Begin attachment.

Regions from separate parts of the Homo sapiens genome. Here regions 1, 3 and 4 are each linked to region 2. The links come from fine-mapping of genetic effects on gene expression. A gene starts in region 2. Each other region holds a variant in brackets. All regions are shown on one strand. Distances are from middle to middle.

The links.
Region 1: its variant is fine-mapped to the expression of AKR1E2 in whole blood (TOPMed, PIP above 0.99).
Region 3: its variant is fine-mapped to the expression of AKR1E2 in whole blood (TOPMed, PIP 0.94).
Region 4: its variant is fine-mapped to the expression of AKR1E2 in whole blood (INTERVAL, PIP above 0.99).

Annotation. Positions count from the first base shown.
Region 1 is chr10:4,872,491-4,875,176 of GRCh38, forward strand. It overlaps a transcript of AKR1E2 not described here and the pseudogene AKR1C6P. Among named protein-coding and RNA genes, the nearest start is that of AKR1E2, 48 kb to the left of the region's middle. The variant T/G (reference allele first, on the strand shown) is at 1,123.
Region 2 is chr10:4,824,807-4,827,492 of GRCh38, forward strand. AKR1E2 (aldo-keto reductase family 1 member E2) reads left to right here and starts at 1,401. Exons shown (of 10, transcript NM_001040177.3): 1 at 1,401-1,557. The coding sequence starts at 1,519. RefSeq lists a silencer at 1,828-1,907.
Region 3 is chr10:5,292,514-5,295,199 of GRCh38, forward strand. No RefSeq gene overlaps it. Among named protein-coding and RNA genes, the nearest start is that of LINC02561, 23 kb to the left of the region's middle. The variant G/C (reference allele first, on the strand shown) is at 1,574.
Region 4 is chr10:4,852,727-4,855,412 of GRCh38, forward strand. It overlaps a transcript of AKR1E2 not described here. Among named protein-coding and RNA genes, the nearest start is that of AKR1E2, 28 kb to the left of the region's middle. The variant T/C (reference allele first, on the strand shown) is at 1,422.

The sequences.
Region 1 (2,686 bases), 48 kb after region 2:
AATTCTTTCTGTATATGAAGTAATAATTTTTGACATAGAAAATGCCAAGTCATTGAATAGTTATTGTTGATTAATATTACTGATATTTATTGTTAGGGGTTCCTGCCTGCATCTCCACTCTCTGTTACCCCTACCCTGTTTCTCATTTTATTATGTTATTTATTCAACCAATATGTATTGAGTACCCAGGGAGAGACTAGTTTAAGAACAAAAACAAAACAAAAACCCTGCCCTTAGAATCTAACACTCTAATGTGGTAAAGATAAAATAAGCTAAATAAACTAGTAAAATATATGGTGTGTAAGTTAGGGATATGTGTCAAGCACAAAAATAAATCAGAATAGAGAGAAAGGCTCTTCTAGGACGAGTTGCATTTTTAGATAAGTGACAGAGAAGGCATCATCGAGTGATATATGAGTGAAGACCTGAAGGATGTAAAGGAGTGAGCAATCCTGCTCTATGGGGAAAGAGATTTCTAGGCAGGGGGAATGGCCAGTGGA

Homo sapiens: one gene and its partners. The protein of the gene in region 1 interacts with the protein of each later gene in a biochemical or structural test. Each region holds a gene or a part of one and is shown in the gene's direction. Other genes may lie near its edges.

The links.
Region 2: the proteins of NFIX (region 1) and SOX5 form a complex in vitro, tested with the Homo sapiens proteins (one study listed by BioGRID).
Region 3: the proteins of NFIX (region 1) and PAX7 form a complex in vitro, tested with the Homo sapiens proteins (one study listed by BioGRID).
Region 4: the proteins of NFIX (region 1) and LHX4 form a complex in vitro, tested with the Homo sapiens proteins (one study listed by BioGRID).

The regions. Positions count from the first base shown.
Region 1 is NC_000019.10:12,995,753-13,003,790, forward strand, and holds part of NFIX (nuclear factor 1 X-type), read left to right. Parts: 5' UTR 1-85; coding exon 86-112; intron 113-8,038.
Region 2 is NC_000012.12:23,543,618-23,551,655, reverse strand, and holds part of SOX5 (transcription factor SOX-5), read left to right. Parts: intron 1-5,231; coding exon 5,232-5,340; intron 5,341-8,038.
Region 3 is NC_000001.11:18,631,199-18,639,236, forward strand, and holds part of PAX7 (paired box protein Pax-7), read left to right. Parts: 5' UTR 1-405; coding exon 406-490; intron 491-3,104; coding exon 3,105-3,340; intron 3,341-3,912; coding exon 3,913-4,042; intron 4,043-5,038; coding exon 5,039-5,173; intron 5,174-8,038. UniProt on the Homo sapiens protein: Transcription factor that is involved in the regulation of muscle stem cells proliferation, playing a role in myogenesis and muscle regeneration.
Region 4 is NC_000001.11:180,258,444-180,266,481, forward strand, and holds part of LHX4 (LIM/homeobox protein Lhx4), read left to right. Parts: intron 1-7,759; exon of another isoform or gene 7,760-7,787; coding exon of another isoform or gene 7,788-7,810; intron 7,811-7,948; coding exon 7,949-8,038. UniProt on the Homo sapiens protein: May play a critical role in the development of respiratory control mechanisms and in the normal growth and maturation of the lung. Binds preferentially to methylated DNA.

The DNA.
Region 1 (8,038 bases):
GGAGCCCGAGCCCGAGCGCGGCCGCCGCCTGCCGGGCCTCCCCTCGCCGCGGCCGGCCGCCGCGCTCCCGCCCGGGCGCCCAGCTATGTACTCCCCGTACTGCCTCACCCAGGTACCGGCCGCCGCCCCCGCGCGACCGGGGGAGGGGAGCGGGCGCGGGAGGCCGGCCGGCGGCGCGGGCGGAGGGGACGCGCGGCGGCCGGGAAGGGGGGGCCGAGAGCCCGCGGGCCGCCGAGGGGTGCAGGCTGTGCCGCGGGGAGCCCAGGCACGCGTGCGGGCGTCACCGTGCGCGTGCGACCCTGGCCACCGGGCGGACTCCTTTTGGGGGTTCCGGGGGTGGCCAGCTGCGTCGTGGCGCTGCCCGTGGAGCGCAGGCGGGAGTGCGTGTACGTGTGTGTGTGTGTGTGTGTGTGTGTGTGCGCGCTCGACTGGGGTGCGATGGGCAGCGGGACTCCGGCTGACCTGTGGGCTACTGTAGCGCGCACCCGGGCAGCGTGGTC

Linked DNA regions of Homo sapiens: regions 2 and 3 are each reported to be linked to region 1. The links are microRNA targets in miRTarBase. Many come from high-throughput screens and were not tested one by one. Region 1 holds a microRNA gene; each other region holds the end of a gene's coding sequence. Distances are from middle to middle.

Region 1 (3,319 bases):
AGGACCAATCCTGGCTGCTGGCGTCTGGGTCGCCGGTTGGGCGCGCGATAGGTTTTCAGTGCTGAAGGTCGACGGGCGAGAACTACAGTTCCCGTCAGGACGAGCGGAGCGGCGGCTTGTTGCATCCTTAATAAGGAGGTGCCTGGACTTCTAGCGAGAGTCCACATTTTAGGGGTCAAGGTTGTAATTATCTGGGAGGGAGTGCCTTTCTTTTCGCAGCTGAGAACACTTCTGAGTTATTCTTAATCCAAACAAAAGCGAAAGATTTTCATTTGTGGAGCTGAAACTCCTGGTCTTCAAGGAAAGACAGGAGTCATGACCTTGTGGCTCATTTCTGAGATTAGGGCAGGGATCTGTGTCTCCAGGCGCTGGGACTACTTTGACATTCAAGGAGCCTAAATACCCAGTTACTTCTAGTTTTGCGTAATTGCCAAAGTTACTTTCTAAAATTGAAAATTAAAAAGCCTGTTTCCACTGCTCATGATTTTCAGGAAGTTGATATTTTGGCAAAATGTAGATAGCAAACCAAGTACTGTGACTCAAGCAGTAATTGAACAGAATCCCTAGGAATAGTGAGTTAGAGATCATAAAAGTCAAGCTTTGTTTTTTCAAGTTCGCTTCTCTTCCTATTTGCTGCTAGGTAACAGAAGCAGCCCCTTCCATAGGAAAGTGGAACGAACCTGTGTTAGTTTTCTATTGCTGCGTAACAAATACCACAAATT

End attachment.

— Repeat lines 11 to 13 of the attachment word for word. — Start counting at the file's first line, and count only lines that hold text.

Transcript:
The sequences.
Region 1 (2,686 bases), 48 kb after region 2:
AATTCTTTCTGTATATGAAGTAATAATTTTTGACATAGAAAATGCCAAGTCATTGAATAGTTATTGTTGATTAATATTACTGATATTTATTGTTAGGGGTTCCTGCCTGCATCTCCACTCTCTGTTACCCCTACCCTGTTTCTCATTTTATTATGTTATTTATTCAACCAATATGTATTGAGTACCCAGGGAGAGACTAGTTTAAGAACAAAAACAAAACAAAAACCCTGCCCTTAGAATCTAACACTCTAATGTGGTAAAGATAAAATAAGCTAAATAAACTAGTAAAATATATGGTGTGTAAGTTAGGGATATGTGTCAAGCACAAAAATAAATCAGAATAGAGAGAAAGGCTCTTCTAGGACGAGTTGCATTTTTAGATAAGTGACAGAGAAGGCATCATCGAGTGATATATGAGTGAAGACCTGAAGGATGTAAAGGAGTGAGCAATCCTGCTCTATGGGGAAAGAGATTTCTAGGCAGGGGGAATGGCCAGTGGA